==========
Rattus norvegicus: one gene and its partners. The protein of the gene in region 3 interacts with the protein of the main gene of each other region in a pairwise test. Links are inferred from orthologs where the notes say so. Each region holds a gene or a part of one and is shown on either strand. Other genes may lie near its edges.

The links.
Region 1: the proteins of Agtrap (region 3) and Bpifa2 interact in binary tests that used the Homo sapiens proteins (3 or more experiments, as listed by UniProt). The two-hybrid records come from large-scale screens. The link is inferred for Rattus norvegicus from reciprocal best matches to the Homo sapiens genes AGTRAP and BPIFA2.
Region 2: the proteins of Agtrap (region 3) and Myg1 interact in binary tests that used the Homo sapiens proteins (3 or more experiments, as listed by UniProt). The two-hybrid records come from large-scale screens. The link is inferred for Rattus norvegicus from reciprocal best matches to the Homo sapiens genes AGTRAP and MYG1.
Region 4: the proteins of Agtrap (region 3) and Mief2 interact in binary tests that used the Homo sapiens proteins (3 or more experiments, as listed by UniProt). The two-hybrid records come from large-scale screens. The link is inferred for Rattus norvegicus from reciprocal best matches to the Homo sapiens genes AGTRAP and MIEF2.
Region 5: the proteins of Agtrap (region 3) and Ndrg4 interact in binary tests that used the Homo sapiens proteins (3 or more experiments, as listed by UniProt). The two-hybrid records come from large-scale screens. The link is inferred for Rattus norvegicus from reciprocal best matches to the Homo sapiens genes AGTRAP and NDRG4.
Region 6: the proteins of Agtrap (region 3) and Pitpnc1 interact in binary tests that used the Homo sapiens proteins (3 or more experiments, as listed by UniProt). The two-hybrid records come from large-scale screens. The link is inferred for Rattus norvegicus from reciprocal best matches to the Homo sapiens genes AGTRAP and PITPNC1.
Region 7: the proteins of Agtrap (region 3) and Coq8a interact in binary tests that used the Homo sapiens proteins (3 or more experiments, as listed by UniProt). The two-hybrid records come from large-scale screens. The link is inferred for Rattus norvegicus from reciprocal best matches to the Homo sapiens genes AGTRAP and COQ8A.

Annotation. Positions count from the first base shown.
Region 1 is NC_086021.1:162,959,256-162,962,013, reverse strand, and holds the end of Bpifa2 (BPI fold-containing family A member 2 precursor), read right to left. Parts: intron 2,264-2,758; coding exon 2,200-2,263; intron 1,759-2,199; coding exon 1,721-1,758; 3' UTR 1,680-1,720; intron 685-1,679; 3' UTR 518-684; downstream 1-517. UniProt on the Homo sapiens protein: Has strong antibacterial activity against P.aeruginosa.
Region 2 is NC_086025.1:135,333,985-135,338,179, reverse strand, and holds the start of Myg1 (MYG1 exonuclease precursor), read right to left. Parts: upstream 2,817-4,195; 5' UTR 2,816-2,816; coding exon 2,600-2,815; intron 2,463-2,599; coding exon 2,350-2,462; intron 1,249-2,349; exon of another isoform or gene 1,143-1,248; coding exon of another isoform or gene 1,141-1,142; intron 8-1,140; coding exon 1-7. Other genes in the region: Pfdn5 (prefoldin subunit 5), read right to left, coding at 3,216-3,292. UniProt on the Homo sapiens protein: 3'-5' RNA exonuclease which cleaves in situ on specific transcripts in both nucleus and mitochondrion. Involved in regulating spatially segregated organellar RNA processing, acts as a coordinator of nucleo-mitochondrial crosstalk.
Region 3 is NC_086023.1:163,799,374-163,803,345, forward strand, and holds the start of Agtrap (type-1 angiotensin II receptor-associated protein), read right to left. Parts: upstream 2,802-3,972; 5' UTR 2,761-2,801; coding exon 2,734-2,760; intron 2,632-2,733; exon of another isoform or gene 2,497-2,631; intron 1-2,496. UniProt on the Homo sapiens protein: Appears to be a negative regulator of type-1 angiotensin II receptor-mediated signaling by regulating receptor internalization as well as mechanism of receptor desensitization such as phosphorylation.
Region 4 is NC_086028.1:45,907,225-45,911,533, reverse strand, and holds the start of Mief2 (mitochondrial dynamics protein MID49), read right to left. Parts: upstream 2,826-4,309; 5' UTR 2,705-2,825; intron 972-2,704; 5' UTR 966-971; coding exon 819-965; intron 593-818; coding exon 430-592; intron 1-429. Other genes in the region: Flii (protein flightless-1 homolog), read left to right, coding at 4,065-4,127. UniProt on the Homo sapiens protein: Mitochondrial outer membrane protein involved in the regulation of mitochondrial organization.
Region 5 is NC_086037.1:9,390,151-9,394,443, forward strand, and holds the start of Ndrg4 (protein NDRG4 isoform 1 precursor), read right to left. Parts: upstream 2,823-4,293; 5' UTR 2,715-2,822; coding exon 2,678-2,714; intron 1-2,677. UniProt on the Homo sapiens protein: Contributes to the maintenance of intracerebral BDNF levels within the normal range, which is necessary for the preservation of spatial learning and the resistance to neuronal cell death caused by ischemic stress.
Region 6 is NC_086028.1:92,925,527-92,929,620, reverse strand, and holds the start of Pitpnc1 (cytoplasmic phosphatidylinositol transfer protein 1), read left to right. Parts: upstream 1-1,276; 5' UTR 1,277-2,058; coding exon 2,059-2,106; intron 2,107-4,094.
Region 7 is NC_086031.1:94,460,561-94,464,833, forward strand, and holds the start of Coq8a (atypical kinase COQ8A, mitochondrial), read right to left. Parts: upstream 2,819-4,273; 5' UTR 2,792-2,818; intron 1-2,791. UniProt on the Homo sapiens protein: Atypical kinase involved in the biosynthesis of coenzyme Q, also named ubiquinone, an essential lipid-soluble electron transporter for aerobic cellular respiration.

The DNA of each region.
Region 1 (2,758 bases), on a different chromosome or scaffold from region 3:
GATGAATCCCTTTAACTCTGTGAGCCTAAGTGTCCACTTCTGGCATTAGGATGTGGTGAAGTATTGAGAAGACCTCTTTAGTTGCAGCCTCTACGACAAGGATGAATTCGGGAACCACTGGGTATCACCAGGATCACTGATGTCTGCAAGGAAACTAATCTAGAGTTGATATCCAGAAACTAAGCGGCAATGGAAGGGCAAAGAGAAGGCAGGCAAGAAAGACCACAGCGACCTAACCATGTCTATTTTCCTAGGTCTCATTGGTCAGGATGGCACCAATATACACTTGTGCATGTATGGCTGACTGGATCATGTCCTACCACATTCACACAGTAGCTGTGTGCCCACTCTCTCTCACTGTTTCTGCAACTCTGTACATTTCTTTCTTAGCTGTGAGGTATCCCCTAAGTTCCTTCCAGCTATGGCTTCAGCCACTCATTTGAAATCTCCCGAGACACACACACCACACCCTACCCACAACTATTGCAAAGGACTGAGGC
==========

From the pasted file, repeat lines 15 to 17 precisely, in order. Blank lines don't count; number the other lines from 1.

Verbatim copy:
Region 6 is NC_086028.1:92,925,527-92,929,620, reverse strand, and holds the start of Pitpnc1 (cytoplasmic phosphatidylinositol transfer protein 1), read left to right. Parts: upstream 1-1,276; 5' UTR 1,277-2,058; coding exon 2,059-2,106; intron 2,107-4,094.
Region 7 is NC_086031.1:94,460,561-94,464,833, forward strand, and holds the start of Coq8a (atypical kinase COQ8A, mitochondrial), read right to left. Parts: upstream 2,819-4,273; 5' UTR 2,792-2,818; intron 1-2,791. UniProt on the Homo sapiens protein: Atypical kinase involved in the biosynthesis of coenzyme Q, also named ubiquinone, an essential lipid-soluble electron transporter for aerobic cellular respiration.

The DNA of each region.